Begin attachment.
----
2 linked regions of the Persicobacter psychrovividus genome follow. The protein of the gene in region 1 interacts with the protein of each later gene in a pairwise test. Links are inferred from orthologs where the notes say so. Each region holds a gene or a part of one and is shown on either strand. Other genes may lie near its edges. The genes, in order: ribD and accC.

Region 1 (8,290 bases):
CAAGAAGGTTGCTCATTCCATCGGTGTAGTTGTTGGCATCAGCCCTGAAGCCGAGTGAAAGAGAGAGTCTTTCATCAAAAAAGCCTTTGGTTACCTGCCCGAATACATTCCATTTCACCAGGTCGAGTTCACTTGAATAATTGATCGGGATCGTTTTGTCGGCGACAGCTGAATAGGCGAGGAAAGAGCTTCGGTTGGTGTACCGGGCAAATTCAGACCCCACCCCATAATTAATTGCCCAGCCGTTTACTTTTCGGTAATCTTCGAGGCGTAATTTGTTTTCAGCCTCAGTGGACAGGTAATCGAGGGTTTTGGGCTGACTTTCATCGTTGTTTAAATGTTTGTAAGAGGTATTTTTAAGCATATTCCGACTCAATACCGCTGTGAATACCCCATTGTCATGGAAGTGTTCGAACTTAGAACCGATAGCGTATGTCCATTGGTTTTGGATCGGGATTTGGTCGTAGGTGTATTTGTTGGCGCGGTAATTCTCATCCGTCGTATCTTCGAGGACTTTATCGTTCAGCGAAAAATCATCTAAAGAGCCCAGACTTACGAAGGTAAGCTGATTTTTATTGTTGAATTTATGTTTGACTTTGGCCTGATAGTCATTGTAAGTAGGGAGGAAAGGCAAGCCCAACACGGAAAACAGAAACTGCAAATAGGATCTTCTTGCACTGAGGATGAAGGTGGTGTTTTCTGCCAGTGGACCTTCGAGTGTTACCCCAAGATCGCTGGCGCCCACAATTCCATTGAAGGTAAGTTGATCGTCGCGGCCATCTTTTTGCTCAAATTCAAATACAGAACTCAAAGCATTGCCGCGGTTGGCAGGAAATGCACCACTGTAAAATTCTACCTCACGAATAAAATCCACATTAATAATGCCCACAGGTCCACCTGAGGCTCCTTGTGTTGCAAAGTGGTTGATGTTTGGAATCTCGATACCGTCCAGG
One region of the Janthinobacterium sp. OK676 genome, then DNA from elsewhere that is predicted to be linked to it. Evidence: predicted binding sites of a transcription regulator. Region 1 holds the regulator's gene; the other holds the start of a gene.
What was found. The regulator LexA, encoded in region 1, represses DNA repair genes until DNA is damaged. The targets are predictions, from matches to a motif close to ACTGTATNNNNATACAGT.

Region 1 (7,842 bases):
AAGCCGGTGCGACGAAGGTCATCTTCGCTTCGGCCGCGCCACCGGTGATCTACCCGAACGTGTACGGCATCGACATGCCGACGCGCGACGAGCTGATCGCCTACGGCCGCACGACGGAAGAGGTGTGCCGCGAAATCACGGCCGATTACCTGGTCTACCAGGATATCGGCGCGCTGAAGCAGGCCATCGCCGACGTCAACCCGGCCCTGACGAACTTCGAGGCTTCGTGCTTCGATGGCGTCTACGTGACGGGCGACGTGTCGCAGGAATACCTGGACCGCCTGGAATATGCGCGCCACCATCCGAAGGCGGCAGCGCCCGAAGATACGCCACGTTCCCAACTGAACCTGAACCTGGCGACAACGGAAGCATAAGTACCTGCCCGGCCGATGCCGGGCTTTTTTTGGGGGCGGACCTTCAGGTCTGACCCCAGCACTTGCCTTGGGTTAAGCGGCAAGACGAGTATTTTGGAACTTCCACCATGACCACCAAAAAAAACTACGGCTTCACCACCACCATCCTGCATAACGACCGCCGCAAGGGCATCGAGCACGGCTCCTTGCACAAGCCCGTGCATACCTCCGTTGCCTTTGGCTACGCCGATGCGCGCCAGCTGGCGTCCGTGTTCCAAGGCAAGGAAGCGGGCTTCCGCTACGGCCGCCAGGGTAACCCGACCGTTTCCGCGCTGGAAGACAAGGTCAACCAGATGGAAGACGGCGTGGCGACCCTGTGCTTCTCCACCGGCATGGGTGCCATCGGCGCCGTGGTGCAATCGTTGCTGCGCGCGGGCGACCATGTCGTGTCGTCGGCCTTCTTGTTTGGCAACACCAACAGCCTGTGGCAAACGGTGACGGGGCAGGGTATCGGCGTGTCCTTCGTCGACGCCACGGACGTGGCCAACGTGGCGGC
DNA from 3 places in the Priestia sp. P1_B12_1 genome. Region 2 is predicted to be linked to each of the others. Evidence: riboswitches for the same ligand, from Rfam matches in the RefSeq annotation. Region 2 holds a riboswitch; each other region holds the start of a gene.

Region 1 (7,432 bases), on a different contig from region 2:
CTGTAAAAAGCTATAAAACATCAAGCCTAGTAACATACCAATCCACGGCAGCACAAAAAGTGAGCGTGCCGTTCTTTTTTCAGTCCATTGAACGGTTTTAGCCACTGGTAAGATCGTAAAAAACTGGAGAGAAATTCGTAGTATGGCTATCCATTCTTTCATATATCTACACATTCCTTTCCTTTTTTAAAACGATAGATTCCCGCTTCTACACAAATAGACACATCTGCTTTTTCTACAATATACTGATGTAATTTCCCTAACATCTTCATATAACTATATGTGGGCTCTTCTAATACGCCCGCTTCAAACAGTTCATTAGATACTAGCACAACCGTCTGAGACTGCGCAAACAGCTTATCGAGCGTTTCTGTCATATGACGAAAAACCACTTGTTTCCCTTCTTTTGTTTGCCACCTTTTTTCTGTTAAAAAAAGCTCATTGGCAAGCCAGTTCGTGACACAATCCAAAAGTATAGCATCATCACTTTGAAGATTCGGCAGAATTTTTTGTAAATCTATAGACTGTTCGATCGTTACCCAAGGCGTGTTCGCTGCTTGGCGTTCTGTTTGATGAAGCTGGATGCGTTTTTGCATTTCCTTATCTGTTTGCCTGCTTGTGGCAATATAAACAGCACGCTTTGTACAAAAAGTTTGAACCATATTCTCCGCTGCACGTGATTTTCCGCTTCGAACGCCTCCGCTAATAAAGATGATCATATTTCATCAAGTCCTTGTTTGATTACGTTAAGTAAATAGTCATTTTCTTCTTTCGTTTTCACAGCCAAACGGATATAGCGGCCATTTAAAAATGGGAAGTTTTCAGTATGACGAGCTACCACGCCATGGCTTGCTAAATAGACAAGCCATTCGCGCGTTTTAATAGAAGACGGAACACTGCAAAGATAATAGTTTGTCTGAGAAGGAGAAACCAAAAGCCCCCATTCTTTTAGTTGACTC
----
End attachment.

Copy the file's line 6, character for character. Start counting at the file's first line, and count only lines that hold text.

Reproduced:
Region 1 (7,842 bases):